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The Fall of the House of Usher


Son coeur est un luth suspendu;
Sitot qu'on le touche il resonne.
DE BERANGER.



During the whole of a dull, dark, and soundless day in the
autumn of the year, when the clouds hung oppressively low in the
heavens, I had been passing alone, on horseback, through a
singularly dreary tract of country; and at length found myself,
as the shades of the evening drew on, within view of the
melancholy House of Usher. I know not how it was - but, with the
first glimpse of the building, a sense of insufferable gloom
pervaded my spirit. I say insufferable; for the feeling was
unrelieved by any of that half-pleasureable, because poetic,
sentiment, with which the mind usually receives even the sternest
natural images of the desolate or terrible. I looked upon the
scene before me - upon the mere house, and the simple landscape
features of the domain - upon the bleak walls - upon the vacant
eye-like windows - upon a few rank sedges - and upon a few white
trunks of decayed trees - with an utter depression of soul which I
can compare to no earthly sensation more properly than to the
after-dream of the reveller upon opium - the bitter lapse into
everyday life - the hideous dropping off of the veil. There was
an iciness, a sinking, a sickening of the heart - an unredeemed
dreariness of thought which no goading of the imagination could
torture into aught of the sublime. What was it - I paused to
think - what was it that so unnerved me in the contemplation of
the House of Usher? It was a mystery all insoluble; nor could I
grapple with the shadowy fancies that crowded upon me as I
pondered. I was forced to fall back upon the unsatisfactory
conclusion, that while, beyond doubt, there are combinations
of very simple natural objects which have the power of thus
affecting us, still the analysis of this power lies among
considerations beyond our depth. It was possible, I reflected,
that a mere different arrangement of the particulars of the
scene, of the details of the picture, would be sufficient to
modify, or perhaps to annihilate its capacity for sorrowful
impression; and, acting upon this idea, I reined my horse
to the precipitous brink of a black and lurid tarn that lay in
unruffled lustre by the dwelling, and gazed down - but with a
shudder even more thrilling than before - upon the remodelled and
inverted images of the grey sedge, and the ghastly tree-stems,
and the vacant and eye-like windows.

Nevertheless, in this mansion of gloom I now proposed to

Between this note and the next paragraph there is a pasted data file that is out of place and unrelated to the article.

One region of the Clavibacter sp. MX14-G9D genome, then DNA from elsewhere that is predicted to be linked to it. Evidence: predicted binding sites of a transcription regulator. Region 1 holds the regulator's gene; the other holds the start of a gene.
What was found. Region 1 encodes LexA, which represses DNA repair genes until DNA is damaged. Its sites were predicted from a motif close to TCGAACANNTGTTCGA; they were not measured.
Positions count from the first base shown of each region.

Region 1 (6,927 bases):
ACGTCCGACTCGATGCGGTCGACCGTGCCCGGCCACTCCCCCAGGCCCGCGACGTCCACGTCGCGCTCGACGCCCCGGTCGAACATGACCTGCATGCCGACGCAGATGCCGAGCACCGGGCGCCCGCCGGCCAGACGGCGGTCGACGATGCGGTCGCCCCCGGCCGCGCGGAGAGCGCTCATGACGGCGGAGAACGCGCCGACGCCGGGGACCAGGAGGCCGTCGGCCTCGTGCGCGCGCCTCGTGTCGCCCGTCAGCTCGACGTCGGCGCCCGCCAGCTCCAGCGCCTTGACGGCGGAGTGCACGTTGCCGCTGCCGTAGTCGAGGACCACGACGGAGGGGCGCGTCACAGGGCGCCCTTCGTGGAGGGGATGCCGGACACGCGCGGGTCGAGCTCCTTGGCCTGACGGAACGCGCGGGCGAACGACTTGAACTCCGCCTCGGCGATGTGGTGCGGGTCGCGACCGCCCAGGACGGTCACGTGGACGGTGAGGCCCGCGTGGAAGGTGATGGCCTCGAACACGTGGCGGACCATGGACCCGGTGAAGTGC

myself a sojourn of some weeks. Its proprietor, Roderick Usher,
had been one of my boon companions in boyhood; but many years had
elapsed since our last meeting. A letter, however, had lately
reached me in a distant part of the country - a letter from
him - which, in its wildly importunate nature, had admitted of no
other than a personal reply. The MS gave evidence of nervous
agitation. The writer spoke of acute bodily illness - of a mental
disorder which oppressed him - and of an earnest desire to see me,
as his best, and indeed his only personal friend, with a view of
attempting, by the cheerfulness of my society, some alleviation
of his malady. It was the manner in which all this, and much
more, was said - it was the apparent heart that went with his
request - which allowed me no room for hesitation; and I
accordingly obeyed forthwith what I still considered a very
singular summons.

Although, as boys, we had been even intimate associates, yet
I really knew little of my friend. His reserve had been always
excessive and habitual. I was aware, however, that his very
ancient family had been noted, time out of mind, for a peculiar
sensibility of temperament, displaying itself, through long ages,
in many works of exalted art, and manifested, of late, in
repeated deeds of munificent yet unobtrusive charity, as well as
in a passionate devotion to the intricacies, perhaps even more
than to the orthodox and easily recognisable beauties of musical
science. I had learned, too, the very remarkable fact, that the
stem of the Usher race, all time-honoured as it was, had put
forth, at no period, any enduring branch; in other words, that
the entire family lay in the direct line of descent, and had
always, with very trifling and very temporary variation, so lain.
It was this deficiency, I considered, while running over in
thought the perfect keeping of the character of the premises with
the accredited character of the people, and while speculating
upon the possible influence which the one, in the long
lapse of centuries, might have exercised upon the other - it was
this deficiency, perhaps, of collateral issue, and the consequent
undeviating transmission, from sire to son, of the patrimony with